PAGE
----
Peas are legumes

I listen to public radio.

On the 7/16 episode of Wait Wait…Don’t Tell Me! there is a discussion of peas and legumes.  I was surprised and thrilled by this moment because it wasn’t just a one-liner. The banter on this topic lasted about two minutes and though not strictly accurate, it was a great gateway to some food education.

The discussion is in the first ‘chapter’ of the show, starting about 5 minutes into the podcast if you care to listen. Peter Sagal (mis)names a very official sounding organization that I believe is the US Dry Pea & Lentil Council.

So here we go, based on information from Wikipedia and the US Dry Pea & Lentil Council. The term ‘legume’ is interchangeable with pea, bean and pulse. It refers to any fruit of the Leguminosae (aka Fabaceae) family. These are flowering plants that develop their fruit in –sometimes edible– pods. The fruit is released when the pod dehisces, which is to say opens along the veins on the side of the pod. The fruit is what we eat. Examples include sugar snap peas (we eat the pod and the fruit), peanuts (we eat just the fruit, and have to help the pod dehisce by cracking it), chickpeas, black beans etc.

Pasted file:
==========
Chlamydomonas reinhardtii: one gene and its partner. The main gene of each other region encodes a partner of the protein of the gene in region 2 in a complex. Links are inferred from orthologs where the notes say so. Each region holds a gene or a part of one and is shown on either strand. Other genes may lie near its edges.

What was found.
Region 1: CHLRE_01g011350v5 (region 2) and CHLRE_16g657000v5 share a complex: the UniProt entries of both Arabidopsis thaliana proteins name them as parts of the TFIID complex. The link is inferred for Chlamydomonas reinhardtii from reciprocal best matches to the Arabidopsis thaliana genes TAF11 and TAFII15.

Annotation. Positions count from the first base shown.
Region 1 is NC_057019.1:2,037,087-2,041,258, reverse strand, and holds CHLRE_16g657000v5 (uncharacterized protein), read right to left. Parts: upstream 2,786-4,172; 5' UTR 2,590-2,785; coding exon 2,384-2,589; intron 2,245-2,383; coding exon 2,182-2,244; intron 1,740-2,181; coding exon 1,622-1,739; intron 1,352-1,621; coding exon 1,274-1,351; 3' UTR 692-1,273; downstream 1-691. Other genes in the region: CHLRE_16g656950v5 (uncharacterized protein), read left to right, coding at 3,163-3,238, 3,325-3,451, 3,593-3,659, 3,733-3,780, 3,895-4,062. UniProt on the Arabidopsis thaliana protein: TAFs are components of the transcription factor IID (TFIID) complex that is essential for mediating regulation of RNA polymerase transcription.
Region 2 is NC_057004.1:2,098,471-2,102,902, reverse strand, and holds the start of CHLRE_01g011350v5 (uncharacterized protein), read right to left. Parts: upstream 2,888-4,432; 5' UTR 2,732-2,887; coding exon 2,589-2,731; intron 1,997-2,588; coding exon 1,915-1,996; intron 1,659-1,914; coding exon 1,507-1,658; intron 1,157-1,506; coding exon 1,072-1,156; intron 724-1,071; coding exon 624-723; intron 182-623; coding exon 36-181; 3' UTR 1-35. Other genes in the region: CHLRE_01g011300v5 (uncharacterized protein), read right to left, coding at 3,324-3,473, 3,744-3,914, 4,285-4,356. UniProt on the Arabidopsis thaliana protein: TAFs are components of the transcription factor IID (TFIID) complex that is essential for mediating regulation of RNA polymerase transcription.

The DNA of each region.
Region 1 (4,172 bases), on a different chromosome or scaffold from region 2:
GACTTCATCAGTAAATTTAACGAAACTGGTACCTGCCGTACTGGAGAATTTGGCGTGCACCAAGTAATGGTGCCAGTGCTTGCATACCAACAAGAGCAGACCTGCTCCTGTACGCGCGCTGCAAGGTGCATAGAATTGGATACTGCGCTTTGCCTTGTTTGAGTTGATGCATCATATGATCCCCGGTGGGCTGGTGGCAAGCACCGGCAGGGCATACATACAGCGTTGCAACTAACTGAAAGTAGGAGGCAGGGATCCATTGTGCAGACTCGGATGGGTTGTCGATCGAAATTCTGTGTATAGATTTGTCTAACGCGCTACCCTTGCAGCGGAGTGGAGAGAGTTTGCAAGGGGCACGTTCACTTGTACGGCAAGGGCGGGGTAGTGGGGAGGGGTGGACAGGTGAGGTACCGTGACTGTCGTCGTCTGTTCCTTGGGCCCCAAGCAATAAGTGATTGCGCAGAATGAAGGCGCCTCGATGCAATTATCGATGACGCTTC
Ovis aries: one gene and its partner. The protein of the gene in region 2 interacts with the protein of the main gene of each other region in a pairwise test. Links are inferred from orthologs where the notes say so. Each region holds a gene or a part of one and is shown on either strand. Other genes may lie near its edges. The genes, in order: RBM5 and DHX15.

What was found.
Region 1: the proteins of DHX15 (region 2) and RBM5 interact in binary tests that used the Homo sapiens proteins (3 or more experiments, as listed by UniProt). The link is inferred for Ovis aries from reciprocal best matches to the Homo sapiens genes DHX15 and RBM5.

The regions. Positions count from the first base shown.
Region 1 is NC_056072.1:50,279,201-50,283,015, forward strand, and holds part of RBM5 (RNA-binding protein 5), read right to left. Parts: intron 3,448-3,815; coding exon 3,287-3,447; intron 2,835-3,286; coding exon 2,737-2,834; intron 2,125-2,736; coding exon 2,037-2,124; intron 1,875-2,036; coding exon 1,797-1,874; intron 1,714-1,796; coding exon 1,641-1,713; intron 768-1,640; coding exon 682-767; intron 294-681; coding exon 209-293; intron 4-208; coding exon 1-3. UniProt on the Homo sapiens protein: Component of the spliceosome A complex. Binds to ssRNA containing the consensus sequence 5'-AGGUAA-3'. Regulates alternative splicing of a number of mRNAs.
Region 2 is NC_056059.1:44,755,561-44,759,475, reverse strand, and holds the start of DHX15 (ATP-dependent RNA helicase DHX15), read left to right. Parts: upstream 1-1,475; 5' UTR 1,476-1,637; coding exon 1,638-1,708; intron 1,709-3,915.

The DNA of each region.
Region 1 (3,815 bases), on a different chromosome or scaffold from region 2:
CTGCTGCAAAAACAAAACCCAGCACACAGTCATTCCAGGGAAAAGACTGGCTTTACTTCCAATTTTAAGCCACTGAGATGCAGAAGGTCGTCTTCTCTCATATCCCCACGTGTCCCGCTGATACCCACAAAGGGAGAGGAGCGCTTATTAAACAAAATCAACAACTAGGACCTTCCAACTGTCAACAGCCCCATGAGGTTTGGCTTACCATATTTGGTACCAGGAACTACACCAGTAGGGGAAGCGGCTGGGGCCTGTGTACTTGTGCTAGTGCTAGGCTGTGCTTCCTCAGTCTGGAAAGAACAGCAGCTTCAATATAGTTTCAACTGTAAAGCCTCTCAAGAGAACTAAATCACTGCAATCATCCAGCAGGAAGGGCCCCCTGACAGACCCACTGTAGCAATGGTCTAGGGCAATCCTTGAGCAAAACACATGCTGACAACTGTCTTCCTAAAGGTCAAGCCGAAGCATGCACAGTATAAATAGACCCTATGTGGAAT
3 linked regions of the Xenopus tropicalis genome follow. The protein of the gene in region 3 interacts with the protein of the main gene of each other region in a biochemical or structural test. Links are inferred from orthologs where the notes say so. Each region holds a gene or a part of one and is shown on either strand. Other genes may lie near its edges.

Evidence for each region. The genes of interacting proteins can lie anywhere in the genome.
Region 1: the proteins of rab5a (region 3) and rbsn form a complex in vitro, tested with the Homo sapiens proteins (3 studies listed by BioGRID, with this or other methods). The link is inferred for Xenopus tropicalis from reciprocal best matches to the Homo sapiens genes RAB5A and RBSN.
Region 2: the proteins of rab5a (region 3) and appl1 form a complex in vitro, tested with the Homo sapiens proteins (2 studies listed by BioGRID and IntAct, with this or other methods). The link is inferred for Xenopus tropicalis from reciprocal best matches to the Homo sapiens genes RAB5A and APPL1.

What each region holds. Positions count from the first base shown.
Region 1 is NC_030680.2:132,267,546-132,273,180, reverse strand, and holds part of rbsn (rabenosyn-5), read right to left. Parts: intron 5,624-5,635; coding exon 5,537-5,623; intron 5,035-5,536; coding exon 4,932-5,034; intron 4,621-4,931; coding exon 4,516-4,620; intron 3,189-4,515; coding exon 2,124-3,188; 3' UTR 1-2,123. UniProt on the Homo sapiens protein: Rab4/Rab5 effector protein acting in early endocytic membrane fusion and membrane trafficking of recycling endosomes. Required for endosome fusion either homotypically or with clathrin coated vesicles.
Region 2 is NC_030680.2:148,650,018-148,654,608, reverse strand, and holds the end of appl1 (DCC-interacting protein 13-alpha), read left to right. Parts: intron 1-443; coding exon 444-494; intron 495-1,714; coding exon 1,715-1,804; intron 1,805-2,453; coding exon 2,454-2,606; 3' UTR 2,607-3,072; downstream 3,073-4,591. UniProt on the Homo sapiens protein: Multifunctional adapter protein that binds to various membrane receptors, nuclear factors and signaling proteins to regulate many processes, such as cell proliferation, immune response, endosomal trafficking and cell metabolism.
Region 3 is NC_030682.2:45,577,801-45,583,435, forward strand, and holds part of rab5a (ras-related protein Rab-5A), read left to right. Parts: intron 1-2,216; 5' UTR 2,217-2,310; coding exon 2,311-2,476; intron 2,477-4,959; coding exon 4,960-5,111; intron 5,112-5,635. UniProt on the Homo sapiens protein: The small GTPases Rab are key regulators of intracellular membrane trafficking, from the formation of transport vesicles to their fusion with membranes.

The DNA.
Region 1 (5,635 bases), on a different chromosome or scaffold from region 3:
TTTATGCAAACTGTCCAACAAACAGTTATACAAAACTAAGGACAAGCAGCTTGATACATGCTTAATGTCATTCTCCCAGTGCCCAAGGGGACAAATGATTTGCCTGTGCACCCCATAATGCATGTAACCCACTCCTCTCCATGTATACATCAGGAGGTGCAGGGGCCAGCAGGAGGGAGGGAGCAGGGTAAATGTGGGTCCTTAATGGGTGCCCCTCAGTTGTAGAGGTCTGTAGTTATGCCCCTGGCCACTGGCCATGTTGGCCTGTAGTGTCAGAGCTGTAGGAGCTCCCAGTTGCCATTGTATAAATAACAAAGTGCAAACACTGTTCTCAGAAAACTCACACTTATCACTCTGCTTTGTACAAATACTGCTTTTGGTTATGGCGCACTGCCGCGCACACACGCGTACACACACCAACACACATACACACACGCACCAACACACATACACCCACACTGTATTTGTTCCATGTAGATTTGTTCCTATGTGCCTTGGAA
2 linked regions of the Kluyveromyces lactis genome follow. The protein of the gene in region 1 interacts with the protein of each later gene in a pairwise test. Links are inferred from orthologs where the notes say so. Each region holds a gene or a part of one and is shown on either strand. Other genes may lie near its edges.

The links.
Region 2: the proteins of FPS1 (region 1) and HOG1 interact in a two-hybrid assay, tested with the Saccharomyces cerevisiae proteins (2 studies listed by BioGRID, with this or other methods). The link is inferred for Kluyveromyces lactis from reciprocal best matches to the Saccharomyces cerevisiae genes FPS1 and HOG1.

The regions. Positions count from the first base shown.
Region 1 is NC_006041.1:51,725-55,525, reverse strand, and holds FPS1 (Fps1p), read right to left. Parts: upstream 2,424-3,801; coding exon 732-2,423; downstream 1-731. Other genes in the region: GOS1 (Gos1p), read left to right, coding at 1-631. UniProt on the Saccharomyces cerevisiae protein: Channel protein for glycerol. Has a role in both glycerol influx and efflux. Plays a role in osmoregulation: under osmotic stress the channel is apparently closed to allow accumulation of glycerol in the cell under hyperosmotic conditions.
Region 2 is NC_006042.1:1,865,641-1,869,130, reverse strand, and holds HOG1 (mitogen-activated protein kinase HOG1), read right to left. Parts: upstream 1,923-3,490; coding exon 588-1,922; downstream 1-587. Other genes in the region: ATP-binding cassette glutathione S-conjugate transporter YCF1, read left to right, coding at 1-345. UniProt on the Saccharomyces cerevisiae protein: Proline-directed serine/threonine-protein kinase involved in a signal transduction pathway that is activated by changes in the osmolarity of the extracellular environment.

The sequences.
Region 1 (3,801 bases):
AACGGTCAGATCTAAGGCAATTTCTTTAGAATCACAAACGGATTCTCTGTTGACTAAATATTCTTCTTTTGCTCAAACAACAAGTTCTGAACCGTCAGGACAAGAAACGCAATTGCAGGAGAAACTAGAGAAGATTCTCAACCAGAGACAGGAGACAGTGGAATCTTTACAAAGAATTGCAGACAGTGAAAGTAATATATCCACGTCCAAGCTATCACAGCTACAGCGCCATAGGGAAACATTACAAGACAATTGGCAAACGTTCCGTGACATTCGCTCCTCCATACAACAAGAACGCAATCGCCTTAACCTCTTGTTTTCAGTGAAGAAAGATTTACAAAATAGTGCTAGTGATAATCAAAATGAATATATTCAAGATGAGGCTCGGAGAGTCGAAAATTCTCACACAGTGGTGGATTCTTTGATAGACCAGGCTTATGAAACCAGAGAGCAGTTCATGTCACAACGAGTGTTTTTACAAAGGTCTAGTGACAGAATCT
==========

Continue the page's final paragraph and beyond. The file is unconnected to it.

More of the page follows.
Legumes are great partner crops because they fix nitrogen in the soil, making it available for other plants.

Legumes are great for you because they are gorgeous:

and nummy.

So go earn your 9 points in Scrabble (R) and remember it’s leg-yoom.

 

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One comment

  1. Alli · July 20, 2011

    Wednesday, July 20th is the anniversary of Gregor Mendel’s Birthday. Mendel was an early geneticist and his experimental organism was the pea! Google was kind enough to convert their graphic to peas for the occasion and the image includes both whole and dehisced (split) pods. And of course now you know that peas are legumes!

    Past and future Google Holiday logos can be found here: http://www.google.com/logos/

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